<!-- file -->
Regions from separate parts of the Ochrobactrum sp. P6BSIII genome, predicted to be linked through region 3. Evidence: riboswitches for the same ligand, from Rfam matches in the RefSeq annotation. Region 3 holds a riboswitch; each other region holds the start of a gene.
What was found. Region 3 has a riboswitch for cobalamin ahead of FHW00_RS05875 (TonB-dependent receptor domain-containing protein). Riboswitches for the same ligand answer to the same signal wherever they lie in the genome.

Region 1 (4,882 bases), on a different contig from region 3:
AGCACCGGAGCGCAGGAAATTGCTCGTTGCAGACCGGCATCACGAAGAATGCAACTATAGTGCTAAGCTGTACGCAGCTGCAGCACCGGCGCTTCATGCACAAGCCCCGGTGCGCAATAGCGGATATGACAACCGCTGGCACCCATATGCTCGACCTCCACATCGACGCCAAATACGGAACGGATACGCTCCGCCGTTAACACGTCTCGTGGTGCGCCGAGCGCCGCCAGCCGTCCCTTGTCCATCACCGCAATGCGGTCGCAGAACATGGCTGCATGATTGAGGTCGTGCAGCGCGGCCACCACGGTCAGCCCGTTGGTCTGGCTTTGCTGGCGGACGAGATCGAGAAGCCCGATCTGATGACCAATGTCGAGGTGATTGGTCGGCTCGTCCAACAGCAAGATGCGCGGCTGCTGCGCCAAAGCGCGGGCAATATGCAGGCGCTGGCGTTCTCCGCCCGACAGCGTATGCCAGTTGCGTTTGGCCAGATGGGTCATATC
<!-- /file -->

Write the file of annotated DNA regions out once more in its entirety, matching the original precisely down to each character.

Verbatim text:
Regions from separate parts of the Ochrobactrum sp. P6BSIII genome, predicted to be linked through region 3. Evidence: riboswitches for the same ligand, from Rfam matches in the RefSeq annotation. Region 3 holds a riboswitch; each other region holds the start of a gene.
What was found. Region 3 has a riboswitch for cobalamin ahead of FHW00_RS05875 (TonB-dependent receptor domain-containing protein). Riboswitches for the same ligand answer to the same signal wherever they lie in the genome.

Region 1 (4,882 bases), on a different contig from region 3:
AGCACCGGAGCGCAGGAAATTGCTCGTTGCAGACCGGCATCACGAAGAATGCAACTATAGTGCTAAGCTGTACGCAGCTGCAGCACCGGCGCTTCATGCACAAGCCCCGGTGCGCAATAGCGGATATGACAACCGCTGGCACCCATATGCTCGACCTCCACATCGACGCCAAATACGGAACGGATACGCTCCGCCGTTAACACGTCTCGTGGTGCGCCGAGCGCCGCCAGCCGTCCCTTGTCCATCACCGCAATGCGGTCGCAGAACATGGCTGCATGATTGAGGTCGTGCAGCGCGGCCACCACGGTCAGCCCGTTGGTCTGGCTTTGCTGGCGGACGAGATCGAGAAGCCCGATCTGATGACCAATGTCGAGGTGATTGGTCGGCTCGTCCAACAGCAAGATGCGCGGCTGCTGCGCCAAAGCGCGGGCAATATGCAGGCGCTGGCGTTCTCCGCCCGACAGCGTATGCCAGTTGCGTTTGGCCAGATGGGTCATATC